With Doug and Scott, I tried to accept them but had similar reality issues. Page 202 really lost my belief in them completely, although it was already on unsteady footing. The two of them had walked passed all manner of gore, were both surprised when Sheila came out of the kitchen, a natural response, but then Scott I think it was, instantly falls for Sheila and is already wanting to be close to her. There are many responses that can occur from seeing that much gore, and body parts, and then from being startled by someone coming out of a room, but immediately falling in love is not one of them.
I found Sheila to be the most believable character, but even she lost me at times.
Also, I have not met too many groups of friends that can spend months not earning an income while they try to help someone out. Either they are all independently wealthy, in which case I wasn't told, or they are about to lose their homes, and worried about how to feed themselves and still put gas in their cars.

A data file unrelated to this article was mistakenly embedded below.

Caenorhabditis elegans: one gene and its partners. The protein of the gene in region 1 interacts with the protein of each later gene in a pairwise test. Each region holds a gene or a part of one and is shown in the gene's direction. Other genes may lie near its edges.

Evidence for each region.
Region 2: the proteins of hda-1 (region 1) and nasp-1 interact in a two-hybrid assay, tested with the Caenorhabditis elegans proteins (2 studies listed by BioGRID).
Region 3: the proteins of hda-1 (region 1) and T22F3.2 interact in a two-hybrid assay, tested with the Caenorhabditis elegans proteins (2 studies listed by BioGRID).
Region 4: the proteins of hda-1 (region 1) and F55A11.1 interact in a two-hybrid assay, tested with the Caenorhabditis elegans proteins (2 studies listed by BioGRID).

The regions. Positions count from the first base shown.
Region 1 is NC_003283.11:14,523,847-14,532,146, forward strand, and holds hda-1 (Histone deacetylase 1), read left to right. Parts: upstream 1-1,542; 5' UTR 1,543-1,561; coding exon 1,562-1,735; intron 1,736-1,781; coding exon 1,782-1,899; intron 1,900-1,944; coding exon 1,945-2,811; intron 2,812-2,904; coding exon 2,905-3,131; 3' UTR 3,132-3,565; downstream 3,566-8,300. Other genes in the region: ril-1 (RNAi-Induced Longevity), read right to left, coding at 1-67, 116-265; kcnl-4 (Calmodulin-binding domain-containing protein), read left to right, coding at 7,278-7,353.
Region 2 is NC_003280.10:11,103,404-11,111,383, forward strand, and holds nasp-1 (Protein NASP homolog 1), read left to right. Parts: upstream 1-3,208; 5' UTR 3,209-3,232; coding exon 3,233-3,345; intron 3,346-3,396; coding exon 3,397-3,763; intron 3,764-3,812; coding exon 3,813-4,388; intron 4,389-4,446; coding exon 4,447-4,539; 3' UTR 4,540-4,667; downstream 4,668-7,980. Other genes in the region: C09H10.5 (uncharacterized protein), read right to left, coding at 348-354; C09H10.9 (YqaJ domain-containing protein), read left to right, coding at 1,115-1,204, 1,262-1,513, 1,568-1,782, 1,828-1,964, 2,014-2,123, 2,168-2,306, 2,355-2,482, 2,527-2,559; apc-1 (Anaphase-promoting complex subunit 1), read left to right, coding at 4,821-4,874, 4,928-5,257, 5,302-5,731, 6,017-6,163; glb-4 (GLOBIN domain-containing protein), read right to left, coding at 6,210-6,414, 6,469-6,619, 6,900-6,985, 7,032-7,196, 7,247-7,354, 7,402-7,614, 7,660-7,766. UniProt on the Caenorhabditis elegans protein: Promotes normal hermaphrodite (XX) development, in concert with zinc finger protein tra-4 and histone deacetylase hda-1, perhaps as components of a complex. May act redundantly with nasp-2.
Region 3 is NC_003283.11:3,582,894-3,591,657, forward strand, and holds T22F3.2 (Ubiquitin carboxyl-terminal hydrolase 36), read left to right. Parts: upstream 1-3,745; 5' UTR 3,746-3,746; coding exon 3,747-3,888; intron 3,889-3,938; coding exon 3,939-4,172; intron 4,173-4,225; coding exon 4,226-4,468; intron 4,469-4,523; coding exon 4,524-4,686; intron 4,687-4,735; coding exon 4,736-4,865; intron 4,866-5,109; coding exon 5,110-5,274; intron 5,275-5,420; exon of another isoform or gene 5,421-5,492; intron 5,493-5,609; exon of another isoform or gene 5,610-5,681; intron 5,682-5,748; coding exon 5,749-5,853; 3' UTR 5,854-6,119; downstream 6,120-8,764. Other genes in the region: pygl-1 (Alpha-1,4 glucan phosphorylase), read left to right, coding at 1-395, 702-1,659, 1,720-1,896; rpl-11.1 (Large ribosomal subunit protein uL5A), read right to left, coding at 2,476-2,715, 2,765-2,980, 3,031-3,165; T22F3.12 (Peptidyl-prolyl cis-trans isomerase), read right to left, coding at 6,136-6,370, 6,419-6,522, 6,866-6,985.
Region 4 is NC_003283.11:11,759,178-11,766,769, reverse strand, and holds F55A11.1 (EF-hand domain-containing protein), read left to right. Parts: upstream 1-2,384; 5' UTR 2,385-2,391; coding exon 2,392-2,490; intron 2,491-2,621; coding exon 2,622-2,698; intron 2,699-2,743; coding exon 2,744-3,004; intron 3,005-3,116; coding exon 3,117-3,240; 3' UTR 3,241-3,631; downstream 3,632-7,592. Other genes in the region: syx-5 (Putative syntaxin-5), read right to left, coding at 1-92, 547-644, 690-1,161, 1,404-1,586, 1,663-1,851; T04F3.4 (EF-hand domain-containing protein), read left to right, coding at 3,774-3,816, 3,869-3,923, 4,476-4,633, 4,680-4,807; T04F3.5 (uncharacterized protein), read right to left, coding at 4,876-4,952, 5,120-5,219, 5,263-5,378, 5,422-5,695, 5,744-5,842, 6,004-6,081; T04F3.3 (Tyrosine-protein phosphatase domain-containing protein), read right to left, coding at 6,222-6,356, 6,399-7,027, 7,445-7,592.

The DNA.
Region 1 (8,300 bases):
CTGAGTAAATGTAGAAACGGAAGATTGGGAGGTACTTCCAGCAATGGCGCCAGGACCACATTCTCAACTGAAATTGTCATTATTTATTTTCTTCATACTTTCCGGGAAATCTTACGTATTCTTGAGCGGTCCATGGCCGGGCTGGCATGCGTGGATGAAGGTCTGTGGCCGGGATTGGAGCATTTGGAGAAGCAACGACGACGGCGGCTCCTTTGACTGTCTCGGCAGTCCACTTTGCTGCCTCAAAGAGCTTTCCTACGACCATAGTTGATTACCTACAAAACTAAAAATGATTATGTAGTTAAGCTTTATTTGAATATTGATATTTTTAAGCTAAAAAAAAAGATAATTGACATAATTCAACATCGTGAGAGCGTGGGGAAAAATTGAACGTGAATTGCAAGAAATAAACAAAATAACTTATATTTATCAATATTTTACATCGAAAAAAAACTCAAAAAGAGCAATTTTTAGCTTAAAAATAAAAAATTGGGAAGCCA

I also came to wonder what exactly Scott and Doug do, besides comfy up with women that they are helping and beat down doors? There is the library research, but no investigative equipment that one typically finds with ghost investigators.
I hope this helps, and I do firmly believe that Janet Leigh Green will be a successful author in the horror genre, and that she has the talent to make her mark, otherwise I would not have invested my time as a reader to share my thoughts.
I am looking forward to continuing with the series in the hopes that the characters become more life like.
I love these comments! Thank you so much! I am in the process of a rewrite and re-edit on Unspeakable Acts; I realize there are issues, and I am fleshing the characters out and correcting some of the things you talk about. I can't guarantee that everything will get fixed this in this book, but I'm giving it my best shot. Book-2 is on the way as well! Thank you again, you are appreciated!

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Post by rvenkat » 23 Dec 2016, 10:21

gali wrote:Do you think the author equally invested in both character and plot? Did you find the characters believable?
I just finished the first chapter, and yes, I found the characters believable. Do you find them otherwise?